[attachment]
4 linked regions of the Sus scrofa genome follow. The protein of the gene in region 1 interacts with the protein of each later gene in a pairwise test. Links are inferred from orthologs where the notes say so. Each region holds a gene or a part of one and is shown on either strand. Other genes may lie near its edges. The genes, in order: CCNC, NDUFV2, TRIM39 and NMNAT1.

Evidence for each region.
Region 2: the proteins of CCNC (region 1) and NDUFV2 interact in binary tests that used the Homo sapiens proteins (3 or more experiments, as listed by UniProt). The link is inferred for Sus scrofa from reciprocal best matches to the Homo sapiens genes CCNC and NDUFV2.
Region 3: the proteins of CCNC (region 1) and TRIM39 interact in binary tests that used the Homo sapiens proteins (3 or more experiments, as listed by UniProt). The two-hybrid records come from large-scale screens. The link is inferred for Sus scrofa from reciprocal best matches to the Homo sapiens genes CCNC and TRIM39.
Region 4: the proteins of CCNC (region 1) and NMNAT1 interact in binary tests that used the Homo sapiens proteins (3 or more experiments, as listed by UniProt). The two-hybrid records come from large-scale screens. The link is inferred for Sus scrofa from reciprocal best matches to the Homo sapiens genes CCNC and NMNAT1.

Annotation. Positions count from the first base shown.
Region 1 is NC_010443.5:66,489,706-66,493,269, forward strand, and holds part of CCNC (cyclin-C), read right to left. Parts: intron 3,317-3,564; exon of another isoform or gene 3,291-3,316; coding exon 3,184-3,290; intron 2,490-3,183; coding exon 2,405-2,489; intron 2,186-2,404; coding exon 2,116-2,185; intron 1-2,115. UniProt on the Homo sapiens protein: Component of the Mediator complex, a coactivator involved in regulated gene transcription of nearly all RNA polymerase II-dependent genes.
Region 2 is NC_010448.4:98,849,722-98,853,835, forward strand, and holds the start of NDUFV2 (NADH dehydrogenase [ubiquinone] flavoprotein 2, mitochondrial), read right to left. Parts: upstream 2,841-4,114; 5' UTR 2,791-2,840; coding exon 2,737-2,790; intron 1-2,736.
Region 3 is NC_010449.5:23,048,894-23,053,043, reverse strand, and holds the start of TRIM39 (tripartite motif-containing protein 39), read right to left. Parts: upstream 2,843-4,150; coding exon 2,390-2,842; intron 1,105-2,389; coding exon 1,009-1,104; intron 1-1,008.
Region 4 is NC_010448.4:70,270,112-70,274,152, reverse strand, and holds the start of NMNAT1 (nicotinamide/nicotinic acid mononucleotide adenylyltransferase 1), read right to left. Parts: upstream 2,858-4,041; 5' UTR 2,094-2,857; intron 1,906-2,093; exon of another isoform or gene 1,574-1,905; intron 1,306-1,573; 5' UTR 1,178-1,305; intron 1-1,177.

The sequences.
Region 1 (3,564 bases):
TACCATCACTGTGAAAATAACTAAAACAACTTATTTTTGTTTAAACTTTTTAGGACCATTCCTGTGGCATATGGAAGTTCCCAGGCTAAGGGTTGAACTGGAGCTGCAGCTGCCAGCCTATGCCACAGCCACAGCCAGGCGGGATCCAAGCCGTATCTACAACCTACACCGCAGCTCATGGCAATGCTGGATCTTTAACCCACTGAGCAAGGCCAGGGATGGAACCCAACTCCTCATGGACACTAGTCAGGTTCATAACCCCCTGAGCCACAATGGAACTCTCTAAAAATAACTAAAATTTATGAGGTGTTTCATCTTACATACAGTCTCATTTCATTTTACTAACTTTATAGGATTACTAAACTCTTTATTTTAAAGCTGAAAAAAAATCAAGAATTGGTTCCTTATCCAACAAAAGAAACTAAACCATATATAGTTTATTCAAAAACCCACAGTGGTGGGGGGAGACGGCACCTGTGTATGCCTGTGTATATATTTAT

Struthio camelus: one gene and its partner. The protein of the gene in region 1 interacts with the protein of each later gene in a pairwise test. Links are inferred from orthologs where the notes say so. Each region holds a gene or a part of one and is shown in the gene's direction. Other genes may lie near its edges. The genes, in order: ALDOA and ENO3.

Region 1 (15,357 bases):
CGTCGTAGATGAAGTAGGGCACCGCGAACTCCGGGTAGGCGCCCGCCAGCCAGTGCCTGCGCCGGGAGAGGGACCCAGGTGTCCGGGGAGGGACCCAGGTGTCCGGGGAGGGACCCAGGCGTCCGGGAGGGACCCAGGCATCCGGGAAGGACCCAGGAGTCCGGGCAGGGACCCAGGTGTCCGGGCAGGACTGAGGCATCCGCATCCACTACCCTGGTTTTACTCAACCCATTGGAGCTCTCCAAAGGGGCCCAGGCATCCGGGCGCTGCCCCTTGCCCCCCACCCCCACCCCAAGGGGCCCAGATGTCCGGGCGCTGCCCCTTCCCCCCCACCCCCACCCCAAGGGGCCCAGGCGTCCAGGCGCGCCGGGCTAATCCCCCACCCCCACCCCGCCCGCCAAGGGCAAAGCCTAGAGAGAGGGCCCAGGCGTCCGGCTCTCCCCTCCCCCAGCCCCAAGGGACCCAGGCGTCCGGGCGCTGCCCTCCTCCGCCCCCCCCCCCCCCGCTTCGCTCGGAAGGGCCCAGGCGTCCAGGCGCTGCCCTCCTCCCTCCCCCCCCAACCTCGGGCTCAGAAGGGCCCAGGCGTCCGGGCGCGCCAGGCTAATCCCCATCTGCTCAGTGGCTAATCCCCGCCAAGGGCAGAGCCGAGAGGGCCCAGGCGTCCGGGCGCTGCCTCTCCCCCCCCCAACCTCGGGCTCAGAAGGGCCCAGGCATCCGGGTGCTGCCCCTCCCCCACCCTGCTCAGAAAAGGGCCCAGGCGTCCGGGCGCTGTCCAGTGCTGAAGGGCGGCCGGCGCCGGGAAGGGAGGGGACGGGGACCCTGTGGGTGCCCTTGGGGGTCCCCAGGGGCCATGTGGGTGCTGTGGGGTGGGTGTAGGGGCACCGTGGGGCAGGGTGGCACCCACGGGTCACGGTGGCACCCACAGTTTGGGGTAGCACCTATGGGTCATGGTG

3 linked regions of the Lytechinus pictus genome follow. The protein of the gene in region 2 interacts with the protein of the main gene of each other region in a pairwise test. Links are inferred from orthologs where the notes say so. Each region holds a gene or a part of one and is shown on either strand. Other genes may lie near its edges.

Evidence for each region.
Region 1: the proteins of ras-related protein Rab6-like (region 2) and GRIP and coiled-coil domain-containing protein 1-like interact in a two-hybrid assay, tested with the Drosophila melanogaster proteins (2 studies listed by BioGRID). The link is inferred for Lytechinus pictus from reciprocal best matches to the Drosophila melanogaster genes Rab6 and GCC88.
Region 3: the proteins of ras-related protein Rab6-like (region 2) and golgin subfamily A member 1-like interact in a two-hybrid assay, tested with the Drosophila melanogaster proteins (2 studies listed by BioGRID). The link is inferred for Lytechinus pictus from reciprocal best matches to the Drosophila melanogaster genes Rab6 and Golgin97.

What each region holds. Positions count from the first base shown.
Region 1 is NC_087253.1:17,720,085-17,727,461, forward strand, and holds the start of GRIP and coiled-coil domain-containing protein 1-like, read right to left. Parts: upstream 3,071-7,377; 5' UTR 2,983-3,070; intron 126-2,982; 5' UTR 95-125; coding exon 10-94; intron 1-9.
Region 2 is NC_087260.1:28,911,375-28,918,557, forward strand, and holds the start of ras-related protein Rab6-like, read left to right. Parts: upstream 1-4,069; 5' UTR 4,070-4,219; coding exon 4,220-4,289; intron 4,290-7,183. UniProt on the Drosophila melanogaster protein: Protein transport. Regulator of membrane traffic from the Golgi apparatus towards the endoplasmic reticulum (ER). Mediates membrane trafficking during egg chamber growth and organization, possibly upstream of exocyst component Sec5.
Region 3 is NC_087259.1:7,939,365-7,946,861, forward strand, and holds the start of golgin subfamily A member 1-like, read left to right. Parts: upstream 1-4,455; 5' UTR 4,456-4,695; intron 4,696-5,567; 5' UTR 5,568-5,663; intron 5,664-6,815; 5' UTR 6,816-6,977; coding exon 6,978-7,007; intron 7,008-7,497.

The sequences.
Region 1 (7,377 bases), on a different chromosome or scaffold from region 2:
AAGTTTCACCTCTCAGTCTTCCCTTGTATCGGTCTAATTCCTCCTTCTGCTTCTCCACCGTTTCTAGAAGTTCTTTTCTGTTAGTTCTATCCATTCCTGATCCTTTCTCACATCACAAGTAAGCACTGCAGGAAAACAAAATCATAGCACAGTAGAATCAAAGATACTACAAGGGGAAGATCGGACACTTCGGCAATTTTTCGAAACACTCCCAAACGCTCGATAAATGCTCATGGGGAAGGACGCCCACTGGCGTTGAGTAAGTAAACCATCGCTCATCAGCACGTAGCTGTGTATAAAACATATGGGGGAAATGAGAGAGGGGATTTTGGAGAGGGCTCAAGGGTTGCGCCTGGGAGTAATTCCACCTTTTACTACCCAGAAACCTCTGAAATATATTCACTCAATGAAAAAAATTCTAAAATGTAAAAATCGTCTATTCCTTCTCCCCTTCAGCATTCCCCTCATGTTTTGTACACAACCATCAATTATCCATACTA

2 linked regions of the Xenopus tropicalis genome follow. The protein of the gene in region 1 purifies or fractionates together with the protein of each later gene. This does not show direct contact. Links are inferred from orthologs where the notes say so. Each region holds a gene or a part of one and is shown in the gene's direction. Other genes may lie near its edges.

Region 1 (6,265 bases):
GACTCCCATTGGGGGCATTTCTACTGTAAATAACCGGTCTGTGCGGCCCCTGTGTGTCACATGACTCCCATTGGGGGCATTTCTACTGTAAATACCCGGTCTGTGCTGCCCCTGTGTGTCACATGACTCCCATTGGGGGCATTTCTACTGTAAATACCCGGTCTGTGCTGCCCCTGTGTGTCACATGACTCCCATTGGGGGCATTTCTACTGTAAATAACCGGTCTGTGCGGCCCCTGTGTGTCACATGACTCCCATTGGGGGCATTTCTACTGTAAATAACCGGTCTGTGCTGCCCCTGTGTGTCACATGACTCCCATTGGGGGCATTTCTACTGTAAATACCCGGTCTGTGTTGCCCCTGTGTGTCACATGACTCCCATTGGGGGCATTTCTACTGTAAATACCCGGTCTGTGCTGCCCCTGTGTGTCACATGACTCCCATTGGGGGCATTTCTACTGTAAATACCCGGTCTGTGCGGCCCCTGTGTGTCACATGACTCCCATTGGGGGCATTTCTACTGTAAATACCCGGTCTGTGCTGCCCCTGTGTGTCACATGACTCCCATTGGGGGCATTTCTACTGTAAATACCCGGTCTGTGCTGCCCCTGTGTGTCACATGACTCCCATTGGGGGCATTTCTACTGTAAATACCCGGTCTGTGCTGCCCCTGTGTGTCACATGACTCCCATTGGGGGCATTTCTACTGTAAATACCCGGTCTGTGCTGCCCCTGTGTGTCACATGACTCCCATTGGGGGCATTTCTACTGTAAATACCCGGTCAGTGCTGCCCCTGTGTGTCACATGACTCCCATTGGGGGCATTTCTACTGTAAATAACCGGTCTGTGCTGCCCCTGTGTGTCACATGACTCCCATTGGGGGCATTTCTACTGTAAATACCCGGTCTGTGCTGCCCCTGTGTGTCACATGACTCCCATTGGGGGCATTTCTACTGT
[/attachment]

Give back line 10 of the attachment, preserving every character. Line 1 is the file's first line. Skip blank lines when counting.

Region 4 is NC_010448.4:70,270,112-70,274,152, reverse strand, and holds the start of NMNAT1 (nicotinamide/nicotinic acid mononucleotide adenylyltransferase 1), read right to left. Parts: upstream 2,858-4,041; 5' UTR 2,094-2,857; intron 1,906-2,093; exon of another isoform or gene 1,574-1,905; intron 1,306-1,573; 5' UTR 1,178-1,305; intron 1-1,177.